Patrick Altenhofen, MHSA, FACHE
KAHCE Advancement Chair
Vice President of Operations
Saint Luke’s North Region
Email: PAltenhofen@saintlukeskc.org
Cell 816-377-7139

The Impact of Remote Work on Reading Body Language

Many people are fully aware of how their body language can communicate their feelings and emotions to the outside world, whether intentionally or not. For instance, crossed arms might signal defensiveness or hostility, consistent eye contact can relay a sense of confidence, leaning forward can suggest engagement and interest.

But with the widespread shift to remote work in the wake of the COVID-19 pandemic, millions of Americans have shifted to remote work, and for many that remote work is likely to remain a feature of employment for the foreseeable future, even as the pandemic subsides. This means, among other things, that common visual cues around body language are more difficult to pick up in the new remote world. There is widespread use of video conferencing tools, but these don’t fully mimic the nuances of in-person body language.

There are many relevant cues that can be picked up through various aspects of digital communications in a manner similar to how body language is read. The ability to read that language is important for creating a positive work environment in remote and hybrid settings.

Something as simple as including a smiling emoji on an email or text can help set a friendly, disarming tone with colleagues and subordinates and change an email requesting a status update of a project from something that could be taken as demanding and impatient to a casual, friendly check-in.

The fact that millions of Americans have shifted to a remote work setting means that it’s more important than ever to be conscious of how communication is received. While working in-person in an office allowed coworkers to rely on body language to communicate more effectively, that becomes more challenging in a remote setting.

Nevertheless, digital body language can help bridge the gap as long as employees understand how to leverage it. It’s another form of communication that companies should be alert to as they help train their employees for success in the new world of work.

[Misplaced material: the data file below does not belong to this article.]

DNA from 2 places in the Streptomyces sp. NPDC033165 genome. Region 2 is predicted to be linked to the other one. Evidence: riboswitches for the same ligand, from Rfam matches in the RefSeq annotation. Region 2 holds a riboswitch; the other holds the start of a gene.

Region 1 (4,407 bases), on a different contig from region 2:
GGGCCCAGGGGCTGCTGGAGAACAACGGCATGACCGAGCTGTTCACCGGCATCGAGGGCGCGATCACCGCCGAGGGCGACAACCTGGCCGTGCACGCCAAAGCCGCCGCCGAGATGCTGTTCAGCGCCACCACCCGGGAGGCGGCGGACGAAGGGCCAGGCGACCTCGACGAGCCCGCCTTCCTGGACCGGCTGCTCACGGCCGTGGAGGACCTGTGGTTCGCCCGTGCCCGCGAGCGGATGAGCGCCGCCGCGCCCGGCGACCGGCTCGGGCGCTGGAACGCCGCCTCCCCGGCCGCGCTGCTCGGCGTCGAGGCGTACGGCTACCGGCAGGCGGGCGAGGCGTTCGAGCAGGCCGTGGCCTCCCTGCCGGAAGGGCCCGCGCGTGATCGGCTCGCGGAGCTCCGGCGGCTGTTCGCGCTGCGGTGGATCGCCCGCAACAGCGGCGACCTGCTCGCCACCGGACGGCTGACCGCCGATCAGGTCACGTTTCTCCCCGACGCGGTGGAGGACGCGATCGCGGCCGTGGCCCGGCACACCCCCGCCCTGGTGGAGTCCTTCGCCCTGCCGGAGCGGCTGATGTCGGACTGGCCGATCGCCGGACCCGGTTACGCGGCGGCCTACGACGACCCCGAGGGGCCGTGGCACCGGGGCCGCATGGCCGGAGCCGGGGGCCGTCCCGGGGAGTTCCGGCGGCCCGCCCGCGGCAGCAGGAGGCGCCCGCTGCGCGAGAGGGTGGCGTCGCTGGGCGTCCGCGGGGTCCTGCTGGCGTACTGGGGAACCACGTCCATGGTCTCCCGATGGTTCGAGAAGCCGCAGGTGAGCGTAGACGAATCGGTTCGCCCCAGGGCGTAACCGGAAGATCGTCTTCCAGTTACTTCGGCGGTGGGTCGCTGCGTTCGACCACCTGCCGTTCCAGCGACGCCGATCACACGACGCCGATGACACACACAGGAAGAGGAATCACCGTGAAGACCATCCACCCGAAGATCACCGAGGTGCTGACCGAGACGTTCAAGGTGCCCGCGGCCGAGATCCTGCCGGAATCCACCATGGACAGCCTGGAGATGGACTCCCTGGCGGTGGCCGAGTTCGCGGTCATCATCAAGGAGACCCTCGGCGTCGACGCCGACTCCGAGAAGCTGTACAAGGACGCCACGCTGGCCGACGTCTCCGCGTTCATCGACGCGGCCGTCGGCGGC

—Adapted from "The Impact of Remote Work on Reading Body Language," by HR Daily Advisor, a sibling publication to HealthLeaders, July 19, 2021.

Tackling Important Conversations Virtually

Regardless of the circumstances, executives are always seeking effective, efficient methods of communication. But these days, executives need virtual ways to communicate that are just as effective and meaningful as face-to-face encounters.

For many, communicating in the virtual space has become the preferred method of doing business.

Following are strategies for getting the most out of day-to-day work communications, engaging with remote employees and having meaningful conversations virtually.

Good Manners Equals Great Communication

Many of us have been working remotely for months; however, we can’t let our guard down and forget virtual meeting etiquette. Some recommendations for maintaining good virtual meeting manners include:

Have an agenda and stick to it. If possible, send out an agenda a day or two before the meeting. An accurate agenda not only lets everyone know exactly what will be discussed but also gives meeting participants the opportunity to ask or answer questions prior to the meeting.

Punctuality matters. When participating in a virtual meeting, a tardy host is almost as frustrating as the recurring chime that announces the addition of a latecomer. Arrive a few minutes early and have the meeting program running in the background of your computer while you are working on other tasks. Finishing a meeting on time is just as important as arriving on time.